“High schools focus on elementary applications of advanced mathematics whereas most people really make more use of sophisticated applications of elementary mathematics. This accounts for much of the disconnect noted above, as well as the common complaint from employers that graduates don’t know any math. Many who master high school mathematics cannot think clearly about percentages or ratios.”
It all started with an aside in a blog post in which the author said how
some students have a real problem with statements such as “A square is a
From early years kids naturally like exclusive definitions, and have to be weaned off this. This would be easier if we were more careful with the word “is”. Even to me the statement ” a square is a rhombus” sounds weird, if not actually wrong. It would be better to be less brutal, and say “a square is also a rhombus” (and all the other such statements).
Even better, and quite mathematical, is the phrasing “a square is a special case of a rhombus”, as the idea of special cases is very important, and usually overlooked.
It is odd that the classification of triangles is done entirely with adjectives and the difficulty is thus avoided (but see later).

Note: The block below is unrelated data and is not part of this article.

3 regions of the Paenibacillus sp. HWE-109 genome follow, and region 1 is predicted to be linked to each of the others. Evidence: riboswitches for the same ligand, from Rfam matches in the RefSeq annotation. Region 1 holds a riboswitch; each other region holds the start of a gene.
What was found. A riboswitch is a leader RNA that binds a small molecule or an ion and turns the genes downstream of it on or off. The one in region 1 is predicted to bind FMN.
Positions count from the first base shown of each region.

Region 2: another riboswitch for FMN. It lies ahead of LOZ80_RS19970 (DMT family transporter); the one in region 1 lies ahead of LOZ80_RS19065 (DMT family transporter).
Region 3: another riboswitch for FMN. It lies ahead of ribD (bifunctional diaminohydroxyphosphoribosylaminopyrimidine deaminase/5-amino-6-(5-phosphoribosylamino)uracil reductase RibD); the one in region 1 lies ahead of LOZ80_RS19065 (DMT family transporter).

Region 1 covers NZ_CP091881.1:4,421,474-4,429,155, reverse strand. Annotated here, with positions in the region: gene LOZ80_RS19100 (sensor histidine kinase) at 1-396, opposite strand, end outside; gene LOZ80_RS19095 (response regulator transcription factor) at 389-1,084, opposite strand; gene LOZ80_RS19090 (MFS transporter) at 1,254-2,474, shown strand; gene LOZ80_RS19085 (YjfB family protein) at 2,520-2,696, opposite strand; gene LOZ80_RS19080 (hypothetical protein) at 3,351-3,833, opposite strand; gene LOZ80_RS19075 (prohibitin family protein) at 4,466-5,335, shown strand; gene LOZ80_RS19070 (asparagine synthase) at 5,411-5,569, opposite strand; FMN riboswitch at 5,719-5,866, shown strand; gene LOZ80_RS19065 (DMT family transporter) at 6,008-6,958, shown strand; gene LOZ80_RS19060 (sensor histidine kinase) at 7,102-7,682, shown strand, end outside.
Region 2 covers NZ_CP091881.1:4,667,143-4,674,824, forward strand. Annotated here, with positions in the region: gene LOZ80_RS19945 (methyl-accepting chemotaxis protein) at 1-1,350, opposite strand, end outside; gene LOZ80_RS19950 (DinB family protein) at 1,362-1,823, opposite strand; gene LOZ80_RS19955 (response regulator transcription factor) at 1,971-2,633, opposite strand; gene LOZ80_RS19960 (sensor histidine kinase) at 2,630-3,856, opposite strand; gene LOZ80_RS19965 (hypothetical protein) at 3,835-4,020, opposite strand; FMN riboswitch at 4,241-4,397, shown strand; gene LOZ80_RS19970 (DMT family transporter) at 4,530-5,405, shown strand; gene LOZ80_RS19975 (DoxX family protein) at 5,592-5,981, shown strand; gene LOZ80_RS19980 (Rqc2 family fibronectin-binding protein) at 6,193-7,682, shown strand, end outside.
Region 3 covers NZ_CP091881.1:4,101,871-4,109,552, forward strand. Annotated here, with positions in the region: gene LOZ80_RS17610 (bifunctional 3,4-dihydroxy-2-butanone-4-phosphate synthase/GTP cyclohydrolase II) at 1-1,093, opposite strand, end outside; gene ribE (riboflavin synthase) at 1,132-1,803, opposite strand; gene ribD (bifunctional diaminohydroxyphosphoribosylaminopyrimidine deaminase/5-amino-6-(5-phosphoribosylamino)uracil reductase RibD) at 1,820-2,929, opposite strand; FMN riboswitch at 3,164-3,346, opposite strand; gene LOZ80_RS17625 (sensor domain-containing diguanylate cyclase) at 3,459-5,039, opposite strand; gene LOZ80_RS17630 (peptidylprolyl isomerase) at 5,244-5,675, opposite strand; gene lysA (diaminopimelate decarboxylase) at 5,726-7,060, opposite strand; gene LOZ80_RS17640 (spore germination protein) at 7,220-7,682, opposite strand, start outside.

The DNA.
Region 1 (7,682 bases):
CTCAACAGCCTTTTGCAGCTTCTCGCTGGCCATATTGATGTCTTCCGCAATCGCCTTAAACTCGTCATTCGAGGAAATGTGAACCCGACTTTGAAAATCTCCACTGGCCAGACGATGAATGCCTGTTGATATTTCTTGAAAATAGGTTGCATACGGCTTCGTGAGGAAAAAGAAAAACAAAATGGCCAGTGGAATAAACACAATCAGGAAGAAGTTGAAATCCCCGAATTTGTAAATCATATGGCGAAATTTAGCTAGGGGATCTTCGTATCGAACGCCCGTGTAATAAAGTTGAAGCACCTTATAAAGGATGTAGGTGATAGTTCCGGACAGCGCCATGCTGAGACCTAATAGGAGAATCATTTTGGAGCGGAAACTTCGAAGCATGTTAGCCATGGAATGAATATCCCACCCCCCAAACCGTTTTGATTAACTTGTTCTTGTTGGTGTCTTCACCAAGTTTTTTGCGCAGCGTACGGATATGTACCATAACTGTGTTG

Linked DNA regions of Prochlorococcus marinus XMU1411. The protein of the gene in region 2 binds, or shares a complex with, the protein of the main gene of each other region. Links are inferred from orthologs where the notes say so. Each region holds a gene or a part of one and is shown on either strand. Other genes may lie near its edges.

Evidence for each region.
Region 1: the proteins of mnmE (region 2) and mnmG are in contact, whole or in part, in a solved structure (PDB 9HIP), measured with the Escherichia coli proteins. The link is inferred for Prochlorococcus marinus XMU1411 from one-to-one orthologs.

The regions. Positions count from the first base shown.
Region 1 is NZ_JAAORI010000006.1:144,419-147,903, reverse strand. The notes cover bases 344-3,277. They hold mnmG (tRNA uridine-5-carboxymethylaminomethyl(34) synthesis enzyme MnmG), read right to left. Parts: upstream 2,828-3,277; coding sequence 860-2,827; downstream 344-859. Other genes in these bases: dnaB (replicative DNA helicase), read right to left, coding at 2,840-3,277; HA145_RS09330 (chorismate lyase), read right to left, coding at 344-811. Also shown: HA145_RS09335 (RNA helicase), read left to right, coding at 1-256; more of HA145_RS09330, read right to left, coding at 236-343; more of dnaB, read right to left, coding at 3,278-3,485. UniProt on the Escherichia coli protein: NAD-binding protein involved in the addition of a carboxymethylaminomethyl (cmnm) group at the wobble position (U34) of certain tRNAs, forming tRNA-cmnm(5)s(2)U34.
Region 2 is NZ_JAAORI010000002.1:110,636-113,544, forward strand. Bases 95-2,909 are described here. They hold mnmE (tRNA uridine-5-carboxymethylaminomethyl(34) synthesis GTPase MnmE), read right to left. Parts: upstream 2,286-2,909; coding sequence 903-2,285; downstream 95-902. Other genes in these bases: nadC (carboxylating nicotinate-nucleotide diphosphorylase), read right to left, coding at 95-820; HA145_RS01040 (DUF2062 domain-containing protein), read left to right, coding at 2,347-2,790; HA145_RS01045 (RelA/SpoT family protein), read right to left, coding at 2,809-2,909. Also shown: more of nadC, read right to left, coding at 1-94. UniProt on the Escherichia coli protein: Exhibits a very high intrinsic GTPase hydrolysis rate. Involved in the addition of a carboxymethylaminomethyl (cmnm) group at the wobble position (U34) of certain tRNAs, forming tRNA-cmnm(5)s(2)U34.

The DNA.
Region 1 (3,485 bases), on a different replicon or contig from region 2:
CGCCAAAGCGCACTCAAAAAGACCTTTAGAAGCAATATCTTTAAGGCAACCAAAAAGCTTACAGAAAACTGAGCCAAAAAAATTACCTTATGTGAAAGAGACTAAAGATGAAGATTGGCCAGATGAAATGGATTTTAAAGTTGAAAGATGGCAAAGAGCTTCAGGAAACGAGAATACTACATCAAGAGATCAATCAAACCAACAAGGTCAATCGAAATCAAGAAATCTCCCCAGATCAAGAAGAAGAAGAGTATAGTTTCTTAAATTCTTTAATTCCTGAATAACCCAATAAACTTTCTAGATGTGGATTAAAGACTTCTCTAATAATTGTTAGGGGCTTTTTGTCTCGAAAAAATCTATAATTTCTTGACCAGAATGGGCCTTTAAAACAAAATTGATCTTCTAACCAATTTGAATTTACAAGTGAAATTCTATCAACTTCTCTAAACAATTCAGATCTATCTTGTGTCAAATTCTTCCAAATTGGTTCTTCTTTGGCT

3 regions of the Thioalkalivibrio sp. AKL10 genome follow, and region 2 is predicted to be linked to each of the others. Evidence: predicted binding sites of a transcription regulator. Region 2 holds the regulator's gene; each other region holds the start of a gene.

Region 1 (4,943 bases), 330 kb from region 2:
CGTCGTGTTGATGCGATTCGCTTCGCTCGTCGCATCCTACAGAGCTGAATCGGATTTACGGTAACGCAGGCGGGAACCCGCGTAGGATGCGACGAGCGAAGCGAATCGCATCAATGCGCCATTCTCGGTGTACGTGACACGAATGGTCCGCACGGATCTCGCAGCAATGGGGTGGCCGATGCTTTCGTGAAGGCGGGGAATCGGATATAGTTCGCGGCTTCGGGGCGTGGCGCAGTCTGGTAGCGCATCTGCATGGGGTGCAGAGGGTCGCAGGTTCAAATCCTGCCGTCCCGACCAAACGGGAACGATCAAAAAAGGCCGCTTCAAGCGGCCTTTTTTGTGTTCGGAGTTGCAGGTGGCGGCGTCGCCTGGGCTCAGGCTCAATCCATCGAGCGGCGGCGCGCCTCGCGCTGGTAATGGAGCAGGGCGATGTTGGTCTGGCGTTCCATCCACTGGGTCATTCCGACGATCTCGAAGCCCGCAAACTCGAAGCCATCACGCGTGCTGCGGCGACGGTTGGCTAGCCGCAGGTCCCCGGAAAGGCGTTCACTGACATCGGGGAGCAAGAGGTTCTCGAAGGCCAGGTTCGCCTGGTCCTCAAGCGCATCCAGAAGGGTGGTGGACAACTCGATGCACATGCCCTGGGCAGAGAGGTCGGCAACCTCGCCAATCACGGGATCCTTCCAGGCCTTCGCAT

After fighting with a Venn Diagram I did a tree diagram to show the relationships:
I then got thinking about the words “triangle”, “quadrilateral”, “pentagon” etcetera.
“triangle” : three angles
“quadrilateral” : four sides
“pentagon” and the rest : … angles
The odd one out is the quadrilateral.
Take a look:
It consists of four line segments, AB, BD, DC and CA
Let us see what the full extended lines look like:
Let ab be the name for the full line through A and B
Likewise ac, bd and dc
Then we can see that the quadrilateral is determined by the points of intersection of the two pairs of lines ab,cd and ac,bd.
ab and cd meet at point E; ac and bd meet at point F
But if we consider the four lines then there are three ways of pairing them up. The two others are ab,ac with bd,cd and ab,bd with ac,cd.
This gives us two more quadrilaterals, and they all have the property that each side falls on one only of the four lines.
The three quadrilaterals are ABCD, FCEB and FDEA
ABCD is convex, FCEB is twisted and FDEA is not convex (concave at A)
Not only that, but also the first two are fitted together to give the third one.
This arrangement is called the “complete quadrilateral”, and has four lines and six points.
CCSS grade 6 Apply and extend previous understandings of multiplication and division to divide fractions by fractions. How many 3/4-cup servings are in 2/3 of a cup of yogurt?
Well, I would say “None”
CCSS grade 7 Analyze proportional relationships and use them to solve real-world and mathematical problems. 1. Compute unit rates associated with ratios of fractions, including ratios of lengths, areas and other quantities measured in like or different units. For example, if a person walks 1/2 mile in each 1/4 hour, compute the unit rate as the complex fraction 1/2/1/4 miles per hour, equivalently 2 miles per hour.
And here we are asked to crack a nut with a sledgehammer. Common sense to the rescue! Half a mile in a quarter of an hour is one mile in half an hour and so 2 miles in one hour, or 2 miles per hour.
1/2 —- 1/4 is a complex fraction …. really? Only if fractions are not numbers!!!!!!!